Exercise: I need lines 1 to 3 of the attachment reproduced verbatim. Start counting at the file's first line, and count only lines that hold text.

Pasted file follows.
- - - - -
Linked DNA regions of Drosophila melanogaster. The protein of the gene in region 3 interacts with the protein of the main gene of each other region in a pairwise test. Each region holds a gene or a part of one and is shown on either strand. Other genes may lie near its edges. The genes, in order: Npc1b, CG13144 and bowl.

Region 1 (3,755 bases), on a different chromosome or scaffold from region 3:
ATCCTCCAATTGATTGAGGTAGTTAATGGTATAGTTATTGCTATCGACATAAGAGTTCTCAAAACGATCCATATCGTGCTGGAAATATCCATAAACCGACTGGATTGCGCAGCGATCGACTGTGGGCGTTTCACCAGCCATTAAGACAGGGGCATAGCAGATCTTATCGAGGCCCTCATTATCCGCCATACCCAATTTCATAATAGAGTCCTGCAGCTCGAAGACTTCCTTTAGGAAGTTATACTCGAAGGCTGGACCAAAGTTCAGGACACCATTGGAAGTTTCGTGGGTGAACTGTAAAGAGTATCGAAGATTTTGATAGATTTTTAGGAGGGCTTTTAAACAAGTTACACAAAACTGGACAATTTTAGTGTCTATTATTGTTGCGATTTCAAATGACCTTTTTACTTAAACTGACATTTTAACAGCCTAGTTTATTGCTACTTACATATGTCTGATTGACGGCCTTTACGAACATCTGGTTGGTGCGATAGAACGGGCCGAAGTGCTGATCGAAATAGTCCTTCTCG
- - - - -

Linked DNA regions of Drosophila melanogaster. The protein of the gene in region 3 interacts with the protein of the main gene of each other region in a pairwise test. Each region holds a gene or a part of one and is shown on either strand. Other genes may lie near its edges. The genes, in order: Npc1b, CG13144 and bowl.

Region 1 (3,755 bases), on a different chromosome or scaffold from region 3:
ATCCTCCAATTGATTGAGGTAGTTAATGGTATAGTTATTGCTATCGACATAAGAGTTCTCAAAACGATCCATATCGTGCTGGAAATATCCATAAACCGACTGGATTGCGCAGCGATCGACTGTGGGCGTTTCACCAGCCATTAAGACAGGGGCATAGCAGATCTTATCGAGGCCCTCATTATCCGCCATACCCAATTTCATAATAGAGTCCTGCAGCTCGAAGACTTCCTTTAGGAAGTTATACTCGAAGGCTGGACCAAAGTTCAGGACACCATTGGAAGTTTCGTGGGTGAACTGTAAAGAGTATCGAAGATTTTGATAGATTTTTAGGAGGGCTTTTAAACAAGTTACACAAAACTGGACAATTTTAGTGTCTATTATTGTTGCGATTTCAAATGACCTTTTTACTTAAACTGACATTTTAACAGCCTAGTTTATTGCTACTTACATATGTCTGATTGACGGCCTTTACGAACATCTGGTTGGTGCGATAGAACGGGCCGAAGTGCTGATCGAAATAGTCCTTCTCG